Wednesday, April 13, 2016

The Grey Veil Descends

I'm still working on the alcohol posts that I promised. They are coming, really, it's just that the grey veil of depression has been slowly descending on me once again. Last week in particular, I expended more energy than I had just to accomplish the bare minimum.

So as therapy and to continue to shine light on the darkness, today's topic is:


Serotonin (one of the happy 
neurotransmitters) t-shirt. 
I lost it...

One of the most pervasive mental illnesses is major depression. Almost 7% of all Americans above 18 have at least one episode each year. Like most things, though, there are gradations. At one extreme, are those theoretical individuals who are self-actualized and physically well - who are continually optimistic and roll with life's punches as they come. (I have yet to meet any of them, by the way.) At the other extreme, of course, are those who are suicidal. Most people who experience major depression fall somewhere in between. {I know there is data on this...I'll dig some up in the future. No energy for it now...}

As I’ve mentioned before, depression, the illness, is much more than being sad or "having the blues" induced by a negative life event. It's systemic, altering emotions, cognition, body function, energy, and soul.

DEPRESSION AND                                                

If you have experienced or are experiencing major depression, you can probably relate. Though I'm not experiencing all of these symptoms now, when I am or have been in a major depressive period, it feels like this:
  1. Physically:
    • I’m tired more than usual, and take frequent naps.
    • Even when awake, it feels like I’m wearing a lead suit. Just trying to get out of bed or off the couch is overwhelming.
    • ...just noticed he Coke too.
    • Sometimes I eat a lot of junk food, and other times I eat practically nothing. For example, last week, I bought a small birthday cake - because why do you have to wait for birthdays to buy one - and I ate 3/4 of it in one night! (The other 1/4, the next day.)
    • Doing any task takes forever. 
  2. Mentally:
    • Negative thoughts cycle around my head continuously like trapped flies in a jar.
    • I scan the past and present for evidence that I am inherently flawed.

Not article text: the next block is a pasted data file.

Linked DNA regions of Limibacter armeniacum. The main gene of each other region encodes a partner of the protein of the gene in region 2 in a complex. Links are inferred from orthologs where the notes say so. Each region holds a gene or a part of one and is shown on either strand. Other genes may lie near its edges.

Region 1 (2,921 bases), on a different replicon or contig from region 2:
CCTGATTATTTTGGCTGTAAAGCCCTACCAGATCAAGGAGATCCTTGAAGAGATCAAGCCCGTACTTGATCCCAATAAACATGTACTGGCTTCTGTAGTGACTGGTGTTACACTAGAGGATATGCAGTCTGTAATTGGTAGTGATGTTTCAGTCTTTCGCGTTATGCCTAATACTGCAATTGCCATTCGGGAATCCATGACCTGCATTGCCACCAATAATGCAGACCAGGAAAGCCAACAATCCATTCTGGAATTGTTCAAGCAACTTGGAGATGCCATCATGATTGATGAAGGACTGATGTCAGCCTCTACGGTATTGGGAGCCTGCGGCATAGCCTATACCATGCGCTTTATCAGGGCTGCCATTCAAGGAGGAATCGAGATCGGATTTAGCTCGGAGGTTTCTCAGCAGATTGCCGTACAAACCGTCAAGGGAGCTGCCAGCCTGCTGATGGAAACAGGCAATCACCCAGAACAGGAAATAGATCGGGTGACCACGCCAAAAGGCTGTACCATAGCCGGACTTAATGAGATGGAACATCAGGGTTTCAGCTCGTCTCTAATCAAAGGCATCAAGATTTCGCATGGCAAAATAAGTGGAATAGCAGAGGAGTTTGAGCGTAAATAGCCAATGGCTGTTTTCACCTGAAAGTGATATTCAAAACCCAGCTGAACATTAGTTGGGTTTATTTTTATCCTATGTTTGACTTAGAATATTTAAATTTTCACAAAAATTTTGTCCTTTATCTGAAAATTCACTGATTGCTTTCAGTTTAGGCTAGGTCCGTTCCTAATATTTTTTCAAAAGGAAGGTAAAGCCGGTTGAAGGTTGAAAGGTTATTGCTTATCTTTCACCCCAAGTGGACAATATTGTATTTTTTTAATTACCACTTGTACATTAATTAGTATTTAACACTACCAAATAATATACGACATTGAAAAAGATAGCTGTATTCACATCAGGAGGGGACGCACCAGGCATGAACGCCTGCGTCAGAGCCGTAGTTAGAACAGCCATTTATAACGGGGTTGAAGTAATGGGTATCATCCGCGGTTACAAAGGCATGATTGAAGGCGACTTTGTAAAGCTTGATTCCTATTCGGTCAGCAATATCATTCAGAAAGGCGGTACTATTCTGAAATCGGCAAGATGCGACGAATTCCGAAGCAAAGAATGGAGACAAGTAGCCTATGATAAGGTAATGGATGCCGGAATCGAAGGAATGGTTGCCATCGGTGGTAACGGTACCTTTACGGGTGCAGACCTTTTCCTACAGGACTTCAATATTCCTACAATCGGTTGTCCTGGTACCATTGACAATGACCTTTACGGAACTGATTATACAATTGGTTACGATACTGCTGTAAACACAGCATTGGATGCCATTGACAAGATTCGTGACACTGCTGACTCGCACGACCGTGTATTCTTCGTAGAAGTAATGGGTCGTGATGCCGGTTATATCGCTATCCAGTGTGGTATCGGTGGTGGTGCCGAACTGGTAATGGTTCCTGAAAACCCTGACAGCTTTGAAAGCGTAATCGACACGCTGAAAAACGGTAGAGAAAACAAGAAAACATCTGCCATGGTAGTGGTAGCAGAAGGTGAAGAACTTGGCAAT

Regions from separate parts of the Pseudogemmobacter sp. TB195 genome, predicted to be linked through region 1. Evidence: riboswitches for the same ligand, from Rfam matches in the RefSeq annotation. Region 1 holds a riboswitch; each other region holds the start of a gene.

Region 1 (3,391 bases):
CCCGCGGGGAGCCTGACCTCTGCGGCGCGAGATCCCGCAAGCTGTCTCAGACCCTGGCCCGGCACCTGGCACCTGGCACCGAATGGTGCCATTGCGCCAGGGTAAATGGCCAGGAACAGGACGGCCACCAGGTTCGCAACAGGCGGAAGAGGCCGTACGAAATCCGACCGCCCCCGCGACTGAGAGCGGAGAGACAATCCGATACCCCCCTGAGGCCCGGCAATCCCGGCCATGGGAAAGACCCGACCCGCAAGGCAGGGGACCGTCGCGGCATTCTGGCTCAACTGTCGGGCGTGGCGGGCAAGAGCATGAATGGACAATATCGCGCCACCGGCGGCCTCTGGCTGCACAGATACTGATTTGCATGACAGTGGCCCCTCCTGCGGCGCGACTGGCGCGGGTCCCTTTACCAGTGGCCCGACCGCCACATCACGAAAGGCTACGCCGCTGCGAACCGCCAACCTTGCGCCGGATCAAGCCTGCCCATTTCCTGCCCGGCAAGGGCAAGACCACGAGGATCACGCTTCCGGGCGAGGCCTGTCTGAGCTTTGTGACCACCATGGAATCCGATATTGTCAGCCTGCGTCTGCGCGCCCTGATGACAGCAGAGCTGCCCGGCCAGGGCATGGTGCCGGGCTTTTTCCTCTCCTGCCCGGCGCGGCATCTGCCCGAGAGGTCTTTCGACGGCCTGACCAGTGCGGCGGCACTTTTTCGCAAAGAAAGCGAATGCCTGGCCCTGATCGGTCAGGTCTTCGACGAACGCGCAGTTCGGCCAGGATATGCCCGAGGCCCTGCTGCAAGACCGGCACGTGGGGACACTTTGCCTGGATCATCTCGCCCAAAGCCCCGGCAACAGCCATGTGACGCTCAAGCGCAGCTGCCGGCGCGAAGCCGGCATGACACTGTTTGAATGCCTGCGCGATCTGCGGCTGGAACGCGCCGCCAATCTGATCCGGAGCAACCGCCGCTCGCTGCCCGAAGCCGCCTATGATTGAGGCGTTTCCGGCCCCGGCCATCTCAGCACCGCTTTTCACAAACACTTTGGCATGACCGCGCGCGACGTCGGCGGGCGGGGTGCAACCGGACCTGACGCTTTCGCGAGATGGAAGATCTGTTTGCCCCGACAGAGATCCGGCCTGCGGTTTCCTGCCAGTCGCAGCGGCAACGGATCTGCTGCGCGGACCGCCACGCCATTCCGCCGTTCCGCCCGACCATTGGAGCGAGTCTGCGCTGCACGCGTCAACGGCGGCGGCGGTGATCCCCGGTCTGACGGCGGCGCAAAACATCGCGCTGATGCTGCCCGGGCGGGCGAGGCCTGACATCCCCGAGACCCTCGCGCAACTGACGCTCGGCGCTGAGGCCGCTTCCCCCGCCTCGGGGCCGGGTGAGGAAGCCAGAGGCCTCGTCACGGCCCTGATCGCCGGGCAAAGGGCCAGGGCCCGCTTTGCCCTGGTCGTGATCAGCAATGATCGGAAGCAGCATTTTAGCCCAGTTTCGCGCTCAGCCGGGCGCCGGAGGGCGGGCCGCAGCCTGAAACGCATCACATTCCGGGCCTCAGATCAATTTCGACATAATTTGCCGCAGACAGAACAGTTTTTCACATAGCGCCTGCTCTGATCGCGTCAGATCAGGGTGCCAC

• I am easily distracted and have trouble staying focused - more than usual.
    • But I hyperfocus on the negative.
  3. Emotionally:
    • I'm volatile.
    • easily get irate, though only in the presence of close family, for fear of confrontation with or rejection by friends, colleagues, and others.
    • I don’t necessarily cry a lot, although I sometimes do.
    • I personalize everything and become very, very sensitive to criticism.
    • I tend to hyperfocus on people, negative news and issues in society, pop culture, politics, etc. that make me angry or upset. This in turn feeds my vision of a futile future for me, humanity, and the world.
    • I hate myself.
    • I wish I could disappear.
  4. Socially:
    • I worry, annoy, aggravate, and frustrate loved ones and friends, making it difficult for them to be around me, listen to my irrational thoughts, or even find me attractive. Subsequently, I feel even more unlovable.
    • My personality flatlines, but I hide behind a smiling mask when interacting with others – even at times my family.
    • Maintaining the above fa├žade takes an enormous amount of energy and subsequently I drop out of life.
  5. Work/School:
    • Given #s 1-4, therefore, I frequently absent from classes and/or work days. Once again, I feel even worse as negative thoughts get further ingrained.
    • When I am able to work or go to school in spite of depression:
      • I am more forgetful.
      • I feel less competent, make careless mistakes, and of course, feel even worse, which makes me feel even more incompetent having once again proven that I truly am incompetent. {...and I am more likely to write run-on sentences too.}
      • I miss deadlines (e.g., this blog)
      • I'm less confident and I project it; I shrink, rather than assert.
  6. Self-Care: 
    • I don’t care about my appearance and want to blend into the background and go under the radar. 
    • I shower infrequently.
    • My hair is plain and unstyled, and I wear no make-up. Not that I go overboard on these when I’m feeling well, but I definitely hide myself, lest I be judged. (I can’t be judged if I’m invisible.) This lack of attention to physical appearance is more about hiding and shame, than it is about preferring less or no make-up and wanting to express a more natural appearance. (The latter would be self-confidence. One can be very depressed and hide behind make-up and hair.)
    • Finally, my clothing is subdued and "good enough" to get by. I dress to blend into the background.
Oh, and I hide, hide, HIDE this from loved ones, friends, and even therapists. It's counter-intuitive, but I'm keenly aware what a burden my depressive symptoms, so I try to manage it myself. And well, I'm sure you know how successful that approach is. 

So, that's it in a nutshell. I will tell you one thing though. In spite of my mood downturn, I have written many, many draft posts on several different mental health topics - including alcohol. Stay tuned.

(in sloppy, non-academic format...)

*  “Major Depression Among Adults”,  National Institutes of Health (NIH), National Institute of Mental Health.